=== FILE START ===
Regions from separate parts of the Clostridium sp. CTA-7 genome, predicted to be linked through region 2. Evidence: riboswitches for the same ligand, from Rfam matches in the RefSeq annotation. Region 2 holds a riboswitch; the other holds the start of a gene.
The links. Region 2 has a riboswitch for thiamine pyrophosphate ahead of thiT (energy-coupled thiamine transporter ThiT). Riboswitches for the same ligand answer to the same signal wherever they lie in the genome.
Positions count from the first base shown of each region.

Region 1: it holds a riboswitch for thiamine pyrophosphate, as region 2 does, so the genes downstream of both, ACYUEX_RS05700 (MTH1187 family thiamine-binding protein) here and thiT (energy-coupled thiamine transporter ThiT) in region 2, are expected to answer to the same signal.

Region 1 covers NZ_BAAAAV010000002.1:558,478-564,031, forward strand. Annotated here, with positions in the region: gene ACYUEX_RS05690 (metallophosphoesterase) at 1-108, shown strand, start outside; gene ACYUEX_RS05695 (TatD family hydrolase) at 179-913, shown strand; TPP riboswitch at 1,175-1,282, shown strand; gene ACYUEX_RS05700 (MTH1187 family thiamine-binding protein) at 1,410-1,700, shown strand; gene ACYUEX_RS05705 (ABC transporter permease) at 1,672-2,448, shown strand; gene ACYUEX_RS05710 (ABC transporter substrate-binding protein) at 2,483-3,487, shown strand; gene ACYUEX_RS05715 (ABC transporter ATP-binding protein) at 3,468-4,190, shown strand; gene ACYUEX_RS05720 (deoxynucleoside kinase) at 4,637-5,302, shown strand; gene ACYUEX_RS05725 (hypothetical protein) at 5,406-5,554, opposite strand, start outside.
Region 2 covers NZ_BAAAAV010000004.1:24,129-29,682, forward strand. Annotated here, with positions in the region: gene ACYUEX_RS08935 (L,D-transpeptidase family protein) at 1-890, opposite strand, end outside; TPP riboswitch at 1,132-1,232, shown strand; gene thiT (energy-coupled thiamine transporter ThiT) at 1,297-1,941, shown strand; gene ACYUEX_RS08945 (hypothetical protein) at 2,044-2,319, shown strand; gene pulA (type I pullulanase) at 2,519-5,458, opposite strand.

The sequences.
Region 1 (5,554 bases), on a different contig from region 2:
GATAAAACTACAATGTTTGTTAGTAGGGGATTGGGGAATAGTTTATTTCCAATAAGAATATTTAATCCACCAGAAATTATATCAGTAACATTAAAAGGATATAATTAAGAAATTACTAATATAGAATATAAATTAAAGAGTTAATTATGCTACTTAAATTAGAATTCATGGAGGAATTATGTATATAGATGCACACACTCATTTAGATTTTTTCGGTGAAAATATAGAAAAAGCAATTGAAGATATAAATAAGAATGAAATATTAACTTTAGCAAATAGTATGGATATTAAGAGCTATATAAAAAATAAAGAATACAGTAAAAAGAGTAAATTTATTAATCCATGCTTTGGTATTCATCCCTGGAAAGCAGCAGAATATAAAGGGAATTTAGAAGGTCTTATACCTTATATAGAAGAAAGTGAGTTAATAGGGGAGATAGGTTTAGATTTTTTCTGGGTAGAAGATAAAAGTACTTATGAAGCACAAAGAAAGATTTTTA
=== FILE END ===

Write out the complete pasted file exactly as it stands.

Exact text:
Regions from separate parts of the Clostridium sp. CTA-7 genome, predicted to be linked through region 2. Evidence: riboswitches for the same ligand, from Rfam matches in the RefSeq annotation. Region 2 holds a riboswitch; the other holds the start of a gene.
The links. Region 2 has a riboswitch for thiamine pyrophosphate ahead of thiT (energy-coupled thiamine transporter ThiT). Riboswitches for the same ligand answer to the same signal wherever they lie in the genome.
Positions count from the first base shown of each region.

Region 1: it holds a riboswitch for thiamine pyrophosphate, as region 2 does, so the genes downstream of both, ACYUEX_RS05700 (MTH1187 family thiamine-binding protein) here and thiT (energy-coupled thiamine transporter ThiT) in region 2, are expected to answer to the same signal.

Region 1 covers NZ_BAAAAV010000002.1:558,478-564,031, forward strand. Annotated here, with positions in the region: gene ACYUEX_RS05690 (metallophosphoesterase) at 1-108, shown strand, start outside; gene ACYUEX_RS05695 (TatD family hydrolase) at 179-913, shown strand; TPP riboswitch at 1,175-1,282, shown strand; gene ACYUEX_RS05700 (MTH1187 family thiamine-binding protein) at 1,410-1,700, shown strand; gene ACYUEX_RS05705 (ABC transporter permease) at 1,672-2,448, shown strand; gene ACYUEX_RS05710 (ABC transporter substrate-binding protein) at 2,483-3,487, shown strand; gene ACYUEX_RS05715 (ABC transporter ATP-binding protein) at 3,468-4,190, shown strand; gene ACYUEX_RS05720 (deoxynucleoside kinase) at 4,637-5,302, shown strand; gene ACYUEX_RS05725 (hypothetical protein) at 5,406-5,554, opposite strand, start outside.
Region 2 covers NZ_BAAAAV010000004.1:24,129-29,682, forward strand. Annotated here, with positions in the region: gene ACYUEX_RS08935 (L,D-transpeptidase family protein) at 1-890, opposite strand, end outside; TPP riboswitch at 1,132-1,232, shown strand; gene thiT (energy-coupled thiamine transporter ThiT) at 1,297-1,941, shown strand; gene ACYUEX_RS08945 (hypothetical protein) at 2,044-2,319, shown strand; gene pulA (type I pullulanase) at 2,519-5,458, opposite strand.

The sequences.
Region 1 (5,554 bases), on a different contig from region 2:
GATAAAACTACAATGTTTGTTAGTAGGGGATTGGGGAATAGTTTATTTCCAATAAGAATATTTAATCCACCAGAAATTATATCAGTAACATTAAAAGGATATAATTAAGAAATTACTAATATAGAATATAAATTAAAGAGTTAATTATGCTACTTAAATTAGAATTCATGGAGGAATTATGTATATAGATGCACACACTCATTTAGATTTTTTCGGTGAAAATATAGAAAAAGCAATTGAAGATATAAATAAGAATGAAATATTAACTTTAGCAAATAGTATGGATATTAAGAGCTATATAAAAAATAAAGAATACAGTAAAAAGAGTAAATTTATTAATCCATGCTTTGGTATTCATCCCTGGAAAGCAGCAGAATATAAAGGGAATTTAGAAGGTCTTATACCTTATATAGAAGAAAGTGAGTTAATAGGGGAGATAGGTTTAGATTTTTTCTGGGTAGAAGATAAAAGTACTTATGAAGCACAAAGAAAGATTTTTA